Once it was clear that the paradigm could optimize simple, two-dimensional, linear functions, it was important to identify the parts of the paradigm that are necessary for the task. For instance, the authors quickly found that the algorithm works just as well, and looks just as realistic, without craziness, so it was removed. Next it was shown that optimization actually occurs slightly faster when nearest neighbor velocity matching is removed, though the visual effect is changed. The flock is now a swarm, but it is well able to find the cornfield. The variables pbest and gbest and their increments are both necessary. Conceptually pbest resembles autobiographical memory, as each individual remembers its own experience (though only one fact about it), and the velocity adjustment associated with pbest has been called "simple nostalgia" in that the individual tends to return to the place that most satisfied it in the past. On the other hand, gbest is conceptually similar to publicized knowledge, or a group norm or standard, which individuals seek to attain. In the simulations, a high value of p_increment relative to g_increment results in excessive wandering of isolated individuals through the problem space, while the reverse (relatively high g_increment) results in the flock rushing prematurely toward local minima. Approximately equal values of the two increments seem to result in the most effective search of the problem domain.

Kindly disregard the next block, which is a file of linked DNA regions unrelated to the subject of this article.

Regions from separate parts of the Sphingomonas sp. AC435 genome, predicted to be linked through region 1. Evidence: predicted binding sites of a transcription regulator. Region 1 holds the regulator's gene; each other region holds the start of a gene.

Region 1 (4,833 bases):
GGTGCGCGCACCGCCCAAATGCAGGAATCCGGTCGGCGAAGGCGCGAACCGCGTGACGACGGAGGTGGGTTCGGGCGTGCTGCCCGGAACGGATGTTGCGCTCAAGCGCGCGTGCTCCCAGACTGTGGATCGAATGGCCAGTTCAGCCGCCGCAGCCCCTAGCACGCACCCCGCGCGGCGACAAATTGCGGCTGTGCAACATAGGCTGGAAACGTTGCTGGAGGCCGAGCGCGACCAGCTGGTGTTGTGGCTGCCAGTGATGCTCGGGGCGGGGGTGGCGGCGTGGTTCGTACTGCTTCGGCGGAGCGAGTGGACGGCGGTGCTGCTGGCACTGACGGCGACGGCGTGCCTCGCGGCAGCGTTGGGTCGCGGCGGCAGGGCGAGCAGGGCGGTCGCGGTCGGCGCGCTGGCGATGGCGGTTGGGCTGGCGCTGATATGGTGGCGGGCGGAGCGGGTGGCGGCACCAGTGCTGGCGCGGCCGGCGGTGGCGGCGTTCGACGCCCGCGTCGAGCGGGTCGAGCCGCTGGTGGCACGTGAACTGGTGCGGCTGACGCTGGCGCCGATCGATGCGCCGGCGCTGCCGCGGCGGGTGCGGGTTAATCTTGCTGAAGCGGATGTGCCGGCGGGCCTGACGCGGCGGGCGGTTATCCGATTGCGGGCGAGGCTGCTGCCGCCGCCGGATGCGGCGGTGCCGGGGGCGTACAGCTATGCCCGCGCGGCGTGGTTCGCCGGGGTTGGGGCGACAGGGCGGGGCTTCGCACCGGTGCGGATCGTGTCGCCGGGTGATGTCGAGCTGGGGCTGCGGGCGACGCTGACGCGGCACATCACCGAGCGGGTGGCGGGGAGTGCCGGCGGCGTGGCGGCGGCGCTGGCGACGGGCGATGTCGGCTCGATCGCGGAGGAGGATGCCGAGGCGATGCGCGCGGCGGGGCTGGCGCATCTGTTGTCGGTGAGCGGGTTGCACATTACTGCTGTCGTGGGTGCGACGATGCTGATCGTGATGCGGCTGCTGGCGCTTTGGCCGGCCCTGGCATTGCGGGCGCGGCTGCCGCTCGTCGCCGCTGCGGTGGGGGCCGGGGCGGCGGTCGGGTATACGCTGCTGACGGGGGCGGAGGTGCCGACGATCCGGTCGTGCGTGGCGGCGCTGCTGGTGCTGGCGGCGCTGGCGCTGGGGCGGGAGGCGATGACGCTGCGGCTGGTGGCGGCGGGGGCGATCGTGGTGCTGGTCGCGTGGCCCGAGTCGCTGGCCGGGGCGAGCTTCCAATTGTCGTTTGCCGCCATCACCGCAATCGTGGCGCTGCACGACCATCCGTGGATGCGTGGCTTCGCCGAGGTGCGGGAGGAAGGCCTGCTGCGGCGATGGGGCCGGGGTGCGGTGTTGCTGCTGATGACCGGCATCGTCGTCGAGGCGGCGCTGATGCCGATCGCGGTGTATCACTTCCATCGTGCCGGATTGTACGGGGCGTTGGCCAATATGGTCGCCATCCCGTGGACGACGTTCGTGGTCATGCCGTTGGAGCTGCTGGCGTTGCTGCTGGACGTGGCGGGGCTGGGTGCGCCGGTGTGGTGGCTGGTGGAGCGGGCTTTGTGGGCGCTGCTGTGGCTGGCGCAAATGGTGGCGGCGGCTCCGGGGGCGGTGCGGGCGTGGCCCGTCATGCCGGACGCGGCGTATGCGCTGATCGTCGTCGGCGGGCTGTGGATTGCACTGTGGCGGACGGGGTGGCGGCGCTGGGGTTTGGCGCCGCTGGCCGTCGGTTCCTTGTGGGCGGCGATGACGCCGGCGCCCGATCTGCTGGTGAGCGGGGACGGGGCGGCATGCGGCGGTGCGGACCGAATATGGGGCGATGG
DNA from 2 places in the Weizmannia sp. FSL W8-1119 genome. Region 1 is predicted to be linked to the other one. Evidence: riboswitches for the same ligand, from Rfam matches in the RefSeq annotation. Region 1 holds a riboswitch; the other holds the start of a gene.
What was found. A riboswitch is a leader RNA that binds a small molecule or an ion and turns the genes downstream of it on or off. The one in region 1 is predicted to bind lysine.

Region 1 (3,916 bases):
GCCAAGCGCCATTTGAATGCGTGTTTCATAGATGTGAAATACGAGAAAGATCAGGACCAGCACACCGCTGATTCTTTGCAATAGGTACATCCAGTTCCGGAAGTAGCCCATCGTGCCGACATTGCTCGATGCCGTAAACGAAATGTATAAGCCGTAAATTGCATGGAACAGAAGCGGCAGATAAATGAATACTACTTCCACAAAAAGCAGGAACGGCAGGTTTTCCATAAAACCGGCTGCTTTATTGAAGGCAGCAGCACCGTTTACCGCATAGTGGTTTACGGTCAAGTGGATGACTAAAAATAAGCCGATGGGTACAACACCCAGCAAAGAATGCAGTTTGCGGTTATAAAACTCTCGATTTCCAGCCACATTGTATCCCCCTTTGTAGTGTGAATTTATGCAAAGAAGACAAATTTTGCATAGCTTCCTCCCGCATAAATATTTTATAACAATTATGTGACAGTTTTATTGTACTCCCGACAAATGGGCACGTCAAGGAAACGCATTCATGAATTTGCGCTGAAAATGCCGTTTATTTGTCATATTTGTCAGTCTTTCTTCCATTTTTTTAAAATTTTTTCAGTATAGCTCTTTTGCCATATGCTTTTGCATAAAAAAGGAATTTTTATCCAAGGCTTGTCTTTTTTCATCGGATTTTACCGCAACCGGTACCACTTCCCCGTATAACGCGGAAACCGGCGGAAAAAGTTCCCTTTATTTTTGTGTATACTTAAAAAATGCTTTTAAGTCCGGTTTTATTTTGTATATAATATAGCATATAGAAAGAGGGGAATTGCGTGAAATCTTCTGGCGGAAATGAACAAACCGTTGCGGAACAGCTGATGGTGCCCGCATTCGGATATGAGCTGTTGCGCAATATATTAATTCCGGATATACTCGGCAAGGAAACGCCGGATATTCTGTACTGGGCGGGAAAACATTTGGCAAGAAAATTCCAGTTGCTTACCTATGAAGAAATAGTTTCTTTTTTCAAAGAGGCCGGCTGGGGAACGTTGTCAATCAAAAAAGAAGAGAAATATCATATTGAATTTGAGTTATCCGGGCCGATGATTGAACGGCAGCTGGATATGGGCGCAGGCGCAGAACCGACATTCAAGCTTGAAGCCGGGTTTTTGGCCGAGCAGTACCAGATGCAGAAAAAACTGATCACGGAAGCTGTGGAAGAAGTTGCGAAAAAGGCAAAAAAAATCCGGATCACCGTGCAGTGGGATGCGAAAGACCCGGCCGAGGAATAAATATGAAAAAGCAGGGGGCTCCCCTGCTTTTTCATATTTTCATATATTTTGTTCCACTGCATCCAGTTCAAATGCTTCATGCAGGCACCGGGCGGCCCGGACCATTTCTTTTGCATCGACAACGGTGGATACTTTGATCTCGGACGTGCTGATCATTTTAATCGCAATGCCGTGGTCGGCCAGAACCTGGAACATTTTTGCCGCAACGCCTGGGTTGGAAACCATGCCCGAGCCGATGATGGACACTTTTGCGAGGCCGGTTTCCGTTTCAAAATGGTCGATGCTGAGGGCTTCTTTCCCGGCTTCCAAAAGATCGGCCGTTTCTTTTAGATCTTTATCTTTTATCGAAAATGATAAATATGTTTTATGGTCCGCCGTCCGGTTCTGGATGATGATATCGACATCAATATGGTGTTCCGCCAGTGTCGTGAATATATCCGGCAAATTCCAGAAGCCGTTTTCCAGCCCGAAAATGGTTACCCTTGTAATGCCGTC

While the algorithm seems to impressively model a flock searching for a cornfield, most interesting optimization problems are neither linear nor two-dimensional. Since one of the authors' objectives is to model social behavior, which is multidimensional and collision-free, it seemed a simple step to change presentx and presenty (and of course vx and vy) from one-dimensional arrays to D N matrices, where D is any number of dimensions and N is the number of agents. Multidimensional experiments were performed, using a nonlinear, multidimensional problem: adjusting weights to train a feedforward multilayer perceptron neural network (NN). One of the authors' first experiments involved training weights for a three-layer NN solving the exclusive-or (XOR) problem. This problem requires two input and one output processing elements (PEs), plus some number of hidden PEs. Besides connections from the previous layer, the hidden and output PE layers each has a bias PE associated with it. Thus a 2,3,1 NN requires optimization of 13 parameters. This problem was approached by flying the agents through 13-dimensional space until an average sum-squared error per PE criterion was met. The algorithm performed very well on this problem. The thirteen-dimensional XOR network was trained, to an e < 0.05 criterion, in an average of 30.7 iterations with 20 agents. More complex NN architectures took longer of course, but results, discussed in Section 5: Results and Early Applications, were still very good.